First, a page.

Thoughts On the Rise of Camping

Camping was not a new (organized) activity; the first camp in the United States opened in Connecticut in 1861.  The Camp Directors Association of America, now known as the American Camping Association, was founded in 1910 (KOA would not come into existence for another 52 years).

Automobiles ushered in camping’s rise in popularity, as so many more people found themselves able to get to a campground.  In the 1920s, millions of people went camping.  By 1925, there were over 4,000 autocamps in the United States.[1]  Just two years later, in 1927, camping had become a $3,300,000,000 industry.[2]  Yes, that is over 3 billion dollars.

The western United States seemed to capitalize on the autocamping trend better than its eastern counterparts, providing nicer accommodations for campers.  In a Quick Note on Camps and Cabins I shared Dotty’s description of a cabin they stayed in at a camp near Tacoma, Washington.  A hot shower and the ability to do laundry was among the highlights of this and other camps she mentioned staying at.  By 1929, camps had come a long way from their origins as clearings in the woods where people could park their cars and set up camp in a defined space likely within view of other groups of campers.  Dotty described almost all of the camps the three stayed at as “fine”, but I wonder if she would have used that term about the eastern camps had she known what she’d stay in as the trip progressed.  She doesn’t mention much about campground amenities the first two times she talks about their camping, but it becomes a regular occurrence starting with a stay at a camp in Iowa.  In Hawley, Pennsylvania, in mentioning the “fine” camp, she writes, “lots + lots of cars here, but we are secluded”.  Cody, Wyoming’s “fine” camp “included hot and cold shower, laundry, stoves, etc.”, which allowed the three to do their laundry.[3]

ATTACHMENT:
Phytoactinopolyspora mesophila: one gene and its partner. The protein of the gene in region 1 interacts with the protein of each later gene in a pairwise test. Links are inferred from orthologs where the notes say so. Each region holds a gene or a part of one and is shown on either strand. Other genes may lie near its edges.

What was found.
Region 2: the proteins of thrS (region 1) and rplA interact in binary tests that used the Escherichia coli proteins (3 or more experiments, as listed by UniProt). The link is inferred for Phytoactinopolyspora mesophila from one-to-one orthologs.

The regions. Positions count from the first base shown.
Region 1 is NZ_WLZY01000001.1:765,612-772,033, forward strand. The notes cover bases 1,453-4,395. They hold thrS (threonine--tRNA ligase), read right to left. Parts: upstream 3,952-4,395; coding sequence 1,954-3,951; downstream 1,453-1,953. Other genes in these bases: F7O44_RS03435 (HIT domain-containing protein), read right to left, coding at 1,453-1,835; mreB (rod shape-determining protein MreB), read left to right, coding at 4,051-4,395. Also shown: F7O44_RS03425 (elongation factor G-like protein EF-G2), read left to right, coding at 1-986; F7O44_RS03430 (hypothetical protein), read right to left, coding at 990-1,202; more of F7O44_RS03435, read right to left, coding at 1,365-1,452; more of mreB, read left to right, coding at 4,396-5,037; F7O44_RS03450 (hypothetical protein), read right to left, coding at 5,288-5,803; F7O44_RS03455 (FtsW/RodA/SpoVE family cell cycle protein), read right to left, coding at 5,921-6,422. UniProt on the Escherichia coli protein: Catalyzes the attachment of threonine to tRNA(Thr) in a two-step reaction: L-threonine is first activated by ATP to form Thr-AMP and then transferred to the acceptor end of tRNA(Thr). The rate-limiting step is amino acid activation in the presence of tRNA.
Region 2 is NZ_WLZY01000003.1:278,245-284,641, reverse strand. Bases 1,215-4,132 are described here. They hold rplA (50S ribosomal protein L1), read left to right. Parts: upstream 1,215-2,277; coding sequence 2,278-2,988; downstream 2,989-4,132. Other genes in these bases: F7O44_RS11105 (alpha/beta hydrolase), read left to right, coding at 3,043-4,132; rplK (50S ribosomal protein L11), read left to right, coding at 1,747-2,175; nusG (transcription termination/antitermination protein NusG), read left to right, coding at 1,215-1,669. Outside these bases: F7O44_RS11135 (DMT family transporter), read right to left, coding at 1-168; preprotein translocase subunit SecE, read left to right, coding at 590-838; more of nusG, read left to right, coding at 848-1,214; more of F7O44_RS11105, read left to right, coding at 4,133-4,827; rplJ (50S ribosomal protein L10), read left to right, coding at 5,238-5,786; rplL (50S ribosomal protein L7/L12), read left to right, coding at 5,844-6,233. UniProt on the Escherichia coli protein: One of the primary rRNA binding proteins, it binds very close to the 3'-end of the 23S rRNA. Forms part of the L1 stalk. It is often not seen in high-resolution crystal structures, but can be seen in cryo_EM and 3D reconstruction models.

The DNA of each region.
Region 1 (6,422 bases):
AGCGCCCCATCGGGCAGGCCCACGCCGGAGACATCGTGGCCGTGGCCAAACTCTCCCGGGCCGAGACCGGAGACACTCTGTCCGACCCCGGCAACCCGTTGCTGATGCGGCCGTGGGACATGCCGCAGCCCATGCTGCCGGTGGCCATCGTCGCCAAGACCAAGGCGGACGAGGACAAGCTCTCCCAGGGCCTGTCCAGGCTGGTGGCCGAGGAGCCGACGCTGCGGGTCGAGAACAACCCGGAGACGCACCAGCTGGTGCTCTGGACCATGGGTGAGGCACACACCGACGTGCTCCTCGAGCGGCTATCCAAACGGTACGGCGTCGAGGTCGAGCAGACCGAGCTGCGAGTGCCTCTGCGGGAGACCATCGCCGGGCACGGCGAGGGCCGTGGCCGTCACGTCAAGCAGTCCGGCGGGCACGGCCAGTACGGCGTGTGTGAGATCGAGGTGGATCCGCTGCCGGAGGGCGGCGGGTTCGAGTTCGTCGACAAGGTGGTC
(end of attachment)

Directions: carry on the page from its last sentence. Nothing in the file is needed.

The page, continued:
It’s something I still need to research further, but I’m thinking that overall the camps in the east were older than those in the west, so they lacked some of the amenities that the western ones were built with.  Upgrades to existing camps likely took time, and as long as they didn’t see a drop in attendance, the lack of certain features wasn’t a hindrance to their operation.  In the west I wouldn’t be surprised if the abundance of National Parks made operating a camp a worthwhile endeavor, and thus competition among nearby area camps necessitated having the latest camp features.

Stay tuned for Monday’s post which will feature a camping-related “In the Box” post.

 


[1] Frank Everett Brimmer, “Following the Open Road in Your Car,” Woman’s Home Companion, June 1925, 42.

[2] Frank Everett Brimmer, “Nomadic America’s $3,300,000,000 Market,” The Magazine of Business, July 1927, 18.

[3] Dorothy Guyott, Postcard from Hawley, PA, September 1, 1929; Dorothy Guyott, Poscard from Cody, WY, September 15, 1929.

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About Maria P

Museums and Books plus everything in between.
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One Response to Thoughts On the Rise of Camping

  1. Jim Grey says:

    Of course, when the first motels started to open, auto tourists turned to them and didn’t look back.

    As I drive the old roads I always research them first, and sometimes I find information about former campsites. I like to try to find where they are today. Of course, the site itself seldom exists. I have found a couple of old primitive cabin sites still standing, either abandoned or repurposed.

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